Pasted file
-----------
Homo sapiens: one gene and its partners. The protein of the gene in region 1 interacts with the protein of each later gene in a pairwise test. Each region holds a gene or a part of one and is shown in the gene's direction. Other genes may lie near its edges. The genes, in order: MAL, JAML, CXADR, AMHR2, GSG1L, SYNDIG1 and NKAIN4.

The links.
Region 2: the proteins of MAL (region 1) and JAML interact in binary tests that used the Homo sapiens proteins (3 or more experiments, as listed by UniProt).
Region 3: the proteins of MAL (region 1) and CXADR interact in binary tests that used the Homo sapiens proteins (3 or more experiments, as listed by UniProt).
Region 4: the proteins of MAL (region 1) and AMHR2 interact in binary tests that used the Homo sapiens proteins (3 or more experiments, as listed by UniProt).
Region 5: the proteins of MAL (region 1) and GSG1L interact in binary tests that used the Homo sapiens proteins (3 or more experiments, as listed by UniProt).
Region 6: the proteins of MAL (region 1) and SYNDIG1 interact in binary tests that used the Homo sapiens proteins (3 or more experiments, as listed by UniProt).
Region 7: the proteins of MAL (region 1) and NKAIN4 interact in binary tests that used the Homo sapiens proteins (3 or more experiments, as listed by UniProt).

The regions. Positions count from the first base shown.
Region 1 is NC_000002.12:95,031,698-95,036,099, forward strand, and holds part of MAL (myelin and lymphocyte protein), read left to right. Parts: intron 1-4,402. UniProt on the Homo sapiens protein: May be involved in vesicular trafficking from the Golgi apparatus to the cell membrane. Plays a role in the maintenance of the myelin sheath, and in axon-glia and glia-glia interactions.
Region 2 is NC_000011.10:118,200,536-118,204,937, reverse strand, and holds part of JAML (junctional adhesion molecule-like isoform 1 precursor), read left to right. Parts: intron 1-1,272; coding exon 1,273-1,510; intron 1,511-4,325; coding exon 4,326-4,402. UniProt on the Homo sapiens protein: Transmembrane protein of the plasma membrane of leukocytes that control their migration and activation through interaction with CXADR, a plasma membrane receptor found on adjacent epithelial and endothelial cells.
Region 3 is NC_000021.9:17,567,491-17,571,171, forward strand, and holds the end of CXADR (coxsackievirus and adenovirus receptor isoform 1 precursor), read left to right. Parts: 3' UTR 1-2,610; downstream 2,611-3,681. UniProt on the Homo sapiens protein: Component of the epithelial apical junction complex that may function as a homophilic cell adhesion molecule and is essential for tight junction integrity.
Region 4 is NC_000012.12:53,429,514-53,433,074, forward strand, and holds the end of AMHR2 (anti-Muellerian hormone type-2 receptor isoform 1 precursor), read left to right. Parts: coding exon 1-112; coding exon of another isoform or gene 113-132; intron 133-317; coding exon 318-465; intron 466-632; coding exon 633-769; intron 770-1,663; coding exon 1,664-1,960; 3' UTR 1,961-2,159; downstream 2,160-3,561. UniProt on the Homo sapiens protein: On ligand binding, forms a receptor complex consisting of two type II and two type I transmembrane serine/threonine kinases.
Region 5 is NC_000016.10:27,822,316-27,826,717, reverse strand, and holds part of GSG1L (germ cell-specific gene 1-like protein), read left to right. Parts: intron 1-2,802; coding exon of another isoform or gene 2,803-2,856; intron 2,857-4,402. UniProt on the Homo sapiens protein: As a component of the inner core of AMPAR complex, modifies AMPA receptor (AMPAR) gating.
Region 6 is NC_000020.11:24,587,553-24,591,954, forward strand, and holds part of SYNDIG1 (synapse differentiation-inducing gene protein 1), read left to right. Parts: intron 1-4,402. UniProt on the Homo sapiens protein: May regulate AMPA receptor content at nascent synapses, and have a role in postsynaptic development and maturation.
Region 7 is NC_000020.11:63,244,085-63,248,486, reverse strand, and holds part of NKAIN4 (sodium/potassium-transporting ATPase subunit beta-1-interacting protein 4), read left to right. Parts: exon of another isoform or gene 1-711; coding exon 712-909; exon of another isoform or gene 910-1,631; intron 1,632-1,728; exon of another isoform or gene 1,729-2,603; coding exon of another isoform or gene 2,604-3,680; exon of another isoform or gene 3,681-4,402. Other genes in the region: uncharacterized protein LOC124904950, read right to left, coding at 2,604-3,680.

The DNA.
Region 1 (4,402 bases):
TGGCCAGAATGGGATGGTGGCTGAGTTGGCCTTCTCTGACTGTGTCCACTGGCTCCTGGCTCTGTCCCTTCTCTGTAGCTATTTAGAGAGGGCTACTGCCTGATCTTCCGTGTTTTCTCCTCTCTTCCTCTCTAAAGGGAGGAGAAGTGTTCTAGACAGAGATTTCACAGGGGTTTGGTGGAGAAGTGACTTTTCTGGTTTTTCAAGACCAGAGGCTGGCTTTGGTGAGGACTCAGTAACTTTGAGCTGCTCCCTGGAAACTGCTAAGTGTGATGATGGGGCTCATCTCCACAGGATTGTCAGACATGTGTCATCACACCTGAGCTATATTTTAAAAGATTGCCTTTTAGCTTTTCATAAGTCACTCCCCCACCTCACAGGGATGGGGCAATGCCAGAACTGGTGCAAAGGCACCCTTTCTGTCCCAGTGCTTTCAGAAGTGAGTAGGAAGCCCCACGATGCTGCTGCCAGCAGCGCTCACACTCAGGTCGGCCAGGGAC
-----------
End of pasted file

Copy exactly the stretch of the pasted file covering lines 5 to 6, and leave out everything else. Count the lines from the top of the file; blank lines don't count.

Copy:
Region 4: the proteins of MAL (region 1) and AMHR2 interact in binary tests that used the Homo sapiens proteins (3 or more experiments, as listed by UniProt).
Region 5: the proteins of MAL (region 1) and GSG1L interact in binary tests that used the Homo sapiens proteins (3 or more experiments, as listed by UniProt).